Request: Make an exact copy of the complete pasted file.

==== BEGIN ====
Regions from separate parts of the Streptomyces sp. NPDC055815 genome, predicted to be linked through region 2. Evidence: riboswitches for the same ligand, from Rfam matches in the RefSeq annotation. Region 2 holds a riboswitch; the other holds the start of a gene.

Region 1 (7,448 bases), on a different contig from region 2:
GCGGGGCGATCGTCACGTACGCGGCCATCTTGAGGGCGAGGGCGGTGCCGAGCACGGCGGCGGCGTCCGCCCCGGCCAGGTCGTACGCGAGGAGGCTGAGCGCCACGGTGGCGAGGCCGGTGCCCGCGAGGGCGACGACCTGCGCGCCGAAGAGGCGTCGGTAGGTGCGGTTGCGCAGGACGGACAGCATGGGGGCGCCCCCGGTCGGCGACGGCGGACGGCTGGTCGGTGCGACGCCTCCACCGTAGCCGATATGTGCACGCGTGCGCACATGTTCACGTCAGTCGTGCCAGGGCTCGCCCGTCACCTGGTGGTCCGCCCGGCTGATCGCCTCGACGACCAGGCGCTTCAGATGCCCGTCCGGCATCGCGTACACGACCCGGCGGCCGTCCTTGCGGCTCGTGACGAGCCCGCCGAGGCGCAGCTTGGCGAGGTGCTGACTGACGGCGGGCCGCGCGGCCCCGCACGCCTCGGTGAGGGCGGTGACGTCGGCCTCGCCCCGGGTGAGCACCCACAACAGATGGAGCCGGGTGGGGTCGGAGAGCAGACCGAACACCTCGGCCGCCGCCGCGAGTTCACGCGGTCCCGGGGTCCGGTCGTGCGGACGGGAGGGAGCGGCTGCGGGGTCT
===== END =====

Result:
Regions from separate parts of the Streptomyces sp. NPDC055815 genome, predicted to be linked through region 2. Evidence: riboswitches for the same ligand, from Rfam matches in the RefSeq annotation. Region 2 holds a riboswitch; the other holds the start of a gene.

Region 1 (7,448 bases), on a different contig from region 2:
GCGGGGCGATCGTCACGTACGCGGCCATCTTGAGGGCGAGGGCGGTGCCGAGCACGGCGGCGGCGTCCGCCCCGGCCAGGTCGTACGCGAGGAGGCTGAGCGCCACGGTGGCGAGGCCGGTGCCCGCGAGGGCGACGACCTGCGCGCCGAAGAGGCGTCGGTAGGTGCGGTTGCGCAGGACGGACAGCATGGGGGCGCCCCCGGTCGGCGACGGCGGACGGCTGGTCGGTGCGACGCCTCCACCGTAGCCGATATGTGCACGCGTGCGCACATGTTCACGTCAGTCGTGCCAGGGCTCGCCCGTCACCTGGTGGTCCGCCCGGCTGATCGCCTCGACGACCAGGCGCTTCAGATGCCCGTCCGGCATCGCGTACACGACCCGGCGGCCGTCCTTGCGGCTCGTGACGAGCCCGCCGAGGCGCAGCTTGGCGAGGTGCTGACTGACGGCGGGCCGCGCGGCCCCGCACGCCTCGGTGAGGGCGGTGACGTCGGCCTCGCCCCGGGTGAGCACCCACAACAGATGGAGCCGGGTGGGGTCGGAGAGCAGACCGAACACCTCGGCCGCCGCCGCGAGTTCACGCGGTCCCGGGGTCCGGTCGTGCGGACGGGAGGGAGCGGCTGCGGGGTCT